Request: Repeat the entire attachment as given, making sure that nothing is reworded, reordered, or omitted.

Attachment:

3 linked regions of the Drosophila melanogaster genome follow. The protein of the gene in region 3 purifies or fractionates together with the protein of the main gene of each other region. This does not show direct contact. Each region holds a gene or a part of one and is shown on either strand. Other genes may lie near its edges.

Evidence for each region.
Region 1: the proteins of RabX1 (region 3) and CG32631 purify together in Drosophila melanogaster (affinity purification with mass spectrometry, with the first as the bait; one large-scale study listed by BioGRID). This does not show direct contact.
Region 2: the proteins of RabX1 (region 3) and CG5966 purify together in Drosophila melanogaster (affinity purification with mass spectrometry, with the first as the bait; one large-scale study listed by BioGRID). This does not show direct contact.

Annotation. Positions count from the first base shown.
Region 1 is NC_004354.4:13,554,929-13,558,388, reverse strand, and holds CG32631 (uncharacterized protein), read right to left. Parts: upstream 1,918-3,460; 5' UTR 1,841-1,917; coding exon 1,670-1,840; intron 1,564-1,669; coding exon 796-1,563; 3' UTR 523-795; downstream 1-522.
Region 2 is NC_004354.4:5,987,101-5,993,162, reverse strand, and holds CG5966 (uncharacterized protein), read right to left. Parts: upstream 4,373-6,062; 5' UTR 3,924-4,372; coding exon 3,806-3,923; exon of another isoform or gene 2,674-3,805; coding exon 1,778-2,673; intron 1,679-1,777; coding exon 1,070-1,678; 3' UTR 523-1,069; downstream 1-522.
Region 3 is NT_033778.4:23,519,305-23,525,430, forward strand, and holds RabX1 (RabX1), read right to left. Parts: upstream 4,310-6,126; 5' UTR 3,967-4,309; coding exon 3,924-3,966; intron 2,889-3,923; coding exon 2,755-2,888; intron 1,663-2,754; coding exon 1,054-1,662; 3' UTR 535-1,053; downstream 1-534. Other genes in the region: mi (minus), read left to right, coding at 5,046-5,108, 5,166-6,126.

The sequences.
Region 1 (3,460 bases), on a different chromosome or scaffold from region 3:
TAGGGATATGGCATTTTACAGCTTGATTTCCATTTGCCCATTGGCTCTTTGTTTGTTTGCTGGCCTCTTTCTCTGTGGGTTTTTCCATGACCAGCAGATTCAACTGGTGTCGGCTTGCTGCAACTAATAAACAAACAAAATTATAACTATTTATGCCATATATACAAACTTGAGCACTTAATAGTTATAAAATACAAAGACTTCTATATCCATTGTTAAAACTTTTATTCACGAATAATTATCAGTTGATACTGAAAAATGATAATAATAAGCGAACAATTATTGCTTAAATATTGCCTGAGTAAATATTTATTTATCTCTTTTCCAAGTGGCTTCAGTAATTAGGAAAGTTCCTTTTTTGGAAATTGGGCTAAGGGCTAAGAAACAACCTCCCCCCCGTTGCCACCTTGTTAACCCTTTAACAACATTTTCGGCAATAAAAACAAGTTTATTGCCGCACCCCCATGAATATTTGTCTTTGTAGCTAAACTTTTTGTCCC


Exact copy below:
3 linked regions of the Drosophila melanogaster genome follow. The protein of the gene in region 3 purifies or fractionates together with the protein of the main gene of each other region. This does not show direct contact. Each region holds a gene or a part of one and is shown on either strand. Other genes may lie near its edges.

Evidence for each region.
Region 1: the proteins of RabX1 (region 3) and CG32631 purify together in Drosophila melanogaster (affinity purification with mass spectrometry, with the first as the bait; one large-scale study listed by BioGRID). This does not show direct contact.
Region 2: the proteins of RabX1 (region 3) and CG5966 purify together in Drosophila melanogaster (affinity purification with mass spectrometry, with the first as the bait; one large-scale study listed by BioGRID). This does not show direct contact.

Annotation. Positions count from the first base shown.
Region 1 is NC_004354.4:13,554,929-13,558,388, reverse strand, and holds CG32631 (uncharacterized protein), read right to left. Parts: upstream 1,918-3,460; 5' UTR 1,841-1,917; coding exon 1,670-1,840; intron 1,564-1,669; coding exon 796-1,563; 3' UTR 523-795; downstream 1-522.
Region 2 is NC_004354.4:5,987,101-5,993,162, reverse strand, and holds CG5966 (uncharacterized protein), read right to left. Parts: upstream 4,373-6,062; 5' UTR 3,924-4,372; coding exon 3,806-3,923; exon of another isoform or gene 2,674-3,805; coding exon 1,778-2,673; intron 1,679-1,777; coding exon 1,070-1,678; 3' UTR 523-1,069; downstream 1-522.
Region 3 is NT_033778.4:23,519,305-23,525,430, forward strand, and holds RabX1 (RabX1), read right to left. Parts: upstream 4,310-6,126; 5' UTR 3,967-4,309; coding exon 3,924-3,966; intron 2,889-3,923; coding exon 2,755-2,888; intron 1,663-2,754; coding exon 1,054-1,662; 3' UTR 535-1,053; downstream 1-534. Other genes in the region: mi (minus), read left to right, coding at 5,046-5,108, 5,166-6,126.

The sequences.
Region 1 (3,460 bases), on a different chromosome or scaffold from region 3:
TAGGGATATGGCATTTTACAGCTTGATTTCCATTTGCCCATTGGCTCTTTGTTTGTTTGCTGGCCTCTTTCTCTGTGGGTTTTTCCATGACCAGCAGATTCAACTGGTGTCGGCTTGCTGCAACTAATAAACAAACAAAATTATAACTATTTATGCCATATATACAAACTTGAGCACTTAATAGTTATAAAATACAAAGACTTCTATATCCATTGTTAAAACTTTTATTCACGAATAATTATCAGTTGATACTGAAAAATGATAATAATAAGCGAACAATTATTGCTTAAATATTGCCTGAGTAAATATTTATTTATCTCTTTTCCAAGTGGCTTCAGTAATTAGGAAAGTTCCTTTTTTGGAAATTGGGCTAAGGGCTAAGAAACAACCTCCCCCCCGTTGCCACCTTGTTAACCCTTTAACAACATTTTCGGCAATAAAAACAAGTTTATTGCCGCACCCCCATGAATATTTGTCTTTGTAGCTAAACTTTTTGTCCC